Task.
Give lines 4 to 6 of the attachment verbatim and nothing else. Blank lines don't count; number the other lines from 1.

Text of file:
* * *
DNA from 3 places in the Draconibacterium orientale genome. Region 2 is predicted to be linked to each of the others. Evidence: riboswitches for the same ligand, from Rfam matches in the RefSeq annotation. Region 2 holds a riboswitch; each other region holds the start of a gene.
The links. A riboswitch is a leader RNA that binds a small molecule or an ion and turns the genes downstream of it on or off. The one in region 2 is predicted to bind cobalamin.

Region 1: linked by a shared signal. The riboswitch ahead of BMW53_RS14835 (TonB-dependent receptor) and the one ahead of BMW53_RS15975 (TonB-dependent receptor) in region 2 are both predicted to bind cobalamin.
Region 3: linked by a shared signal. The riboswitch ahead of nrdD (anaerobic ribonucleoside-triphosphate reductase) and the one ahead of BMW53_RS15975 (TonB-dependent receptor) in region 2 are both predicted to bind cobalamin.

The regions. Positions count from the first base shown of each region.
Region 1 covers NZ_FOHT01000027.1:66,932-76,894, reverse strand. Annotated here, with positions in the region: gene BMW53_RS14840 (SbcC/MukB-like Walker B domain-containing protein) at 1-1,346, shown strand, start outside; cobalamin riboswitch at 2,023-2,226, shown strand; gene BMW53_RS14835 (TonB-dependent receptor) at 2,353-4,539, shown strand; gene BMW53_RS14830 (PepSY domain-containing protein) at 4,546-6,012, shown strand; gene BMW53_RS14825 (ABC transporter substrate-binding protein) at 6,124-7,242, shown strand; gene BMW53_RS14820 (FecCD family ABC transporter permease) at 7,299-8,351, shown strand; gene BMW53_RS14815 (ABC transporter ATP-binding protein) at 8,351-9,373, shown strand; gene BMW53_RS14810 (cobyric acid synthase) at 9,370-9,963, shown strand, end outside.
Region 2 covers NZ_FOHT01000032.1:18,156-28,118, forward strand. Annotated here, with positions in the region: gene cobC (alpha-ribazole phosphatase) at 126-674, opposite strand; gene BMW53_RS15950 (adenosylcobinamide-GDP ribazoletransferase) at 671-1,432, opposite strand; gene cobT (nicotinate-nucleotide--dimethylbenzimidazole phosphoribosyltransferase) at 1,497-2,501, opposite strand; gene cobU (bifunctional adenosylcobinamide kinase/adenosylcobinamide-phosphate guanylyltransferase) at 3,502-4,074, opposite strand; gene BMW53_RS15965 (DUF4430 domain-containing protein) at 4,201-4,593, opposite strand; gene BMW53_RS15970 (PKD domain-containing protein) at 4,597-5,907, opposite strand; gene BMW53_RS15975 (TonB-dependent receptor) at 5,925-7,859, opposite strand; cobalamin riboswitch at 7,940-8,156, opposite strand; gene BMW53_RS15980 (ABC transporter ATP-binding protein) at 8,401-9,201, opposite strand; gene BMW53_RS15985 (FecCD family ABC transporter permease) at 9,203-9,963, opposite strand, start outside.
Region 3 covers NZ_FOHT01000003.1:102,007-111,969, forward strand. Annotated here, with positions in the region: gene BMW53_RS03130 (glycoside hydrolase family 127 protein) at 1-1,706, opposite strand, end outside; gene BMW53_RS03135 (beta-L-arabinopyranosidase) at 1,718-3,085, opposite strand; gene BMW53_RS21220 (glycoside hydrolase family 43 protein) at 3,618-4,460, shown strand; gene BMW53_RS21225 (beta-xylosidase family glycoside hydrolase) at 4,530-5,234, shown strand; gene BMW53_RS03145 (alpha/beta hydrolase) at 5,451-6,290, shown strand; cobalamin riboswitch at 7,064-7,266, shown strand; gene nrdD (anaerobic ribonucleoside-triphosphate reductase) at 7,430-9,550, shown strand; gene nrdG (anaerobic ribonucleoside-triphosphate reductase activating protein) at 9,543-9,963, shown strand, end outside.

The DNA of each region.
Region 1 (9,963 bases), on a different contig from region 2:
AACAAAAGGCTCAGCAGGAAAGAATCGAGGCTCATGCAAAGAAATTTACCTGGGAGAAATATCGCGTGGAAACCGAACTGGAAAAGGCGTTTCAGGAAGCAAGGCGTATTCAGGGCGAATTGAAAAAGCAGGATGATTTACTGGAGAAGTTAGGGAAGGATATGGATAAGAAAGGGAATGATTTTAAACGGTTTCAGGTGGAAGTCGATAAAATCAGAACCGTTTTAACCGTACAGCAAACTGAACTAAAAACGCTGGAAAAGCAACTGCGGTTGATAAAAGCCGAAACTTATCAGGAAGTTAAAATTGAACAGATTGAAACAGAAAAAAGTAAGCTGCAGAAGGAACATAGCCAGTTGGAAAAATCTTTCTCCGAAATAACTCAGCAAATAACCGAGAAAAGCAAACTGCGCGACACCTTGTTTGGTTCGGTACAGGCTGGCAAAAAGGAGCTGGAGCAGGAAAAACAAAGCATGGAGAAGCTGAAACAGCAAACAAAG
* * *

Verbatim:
Region 3: linked by a shared signal. The riboswitch ahead of nrdD (anaerobic ribonucleoside-triphosphate reductase) and the one ahead of BMW53_RS15975 (TonB-dependent receptor) in region 2 are both predicted to bind cobalamin.

The regions. Positions count from the first base shown of each region.
Region 1 covers NZ_FOHT01000027.1:66,932-76,894, reverse strand. Annotated here, with positions in the region: gene BMW53_RS14840 (SbcC/MukB-like Walker B domain-containing protein) at 1-1,346, shown strand, start outside; cobalamin riboswitch at 2,023-2,226, shown strand; gene BMW53_RS14835 (TonB-dependent receptor) at 2,353-4,539, shown strand; gene BMW53_RS14830 (PepSY domain-containing protein) at 4,546-6,012, shown strand; gene BMW53_RS14825 (ABC transporter substrate-binding protein) at 6,124-7,242, shown strand; gene BMW53_RS14820 (FecCD family ABC transporter permease) at 7,299-8,351, shown strand; gene BMW53_RS14815 (ABC transporter ATP-binding protein) at 8,351-9,373, shown strand; gene BMW53_RS14810 (cobyric acid synthase) at 9,370-9,963, shown strand, end outside.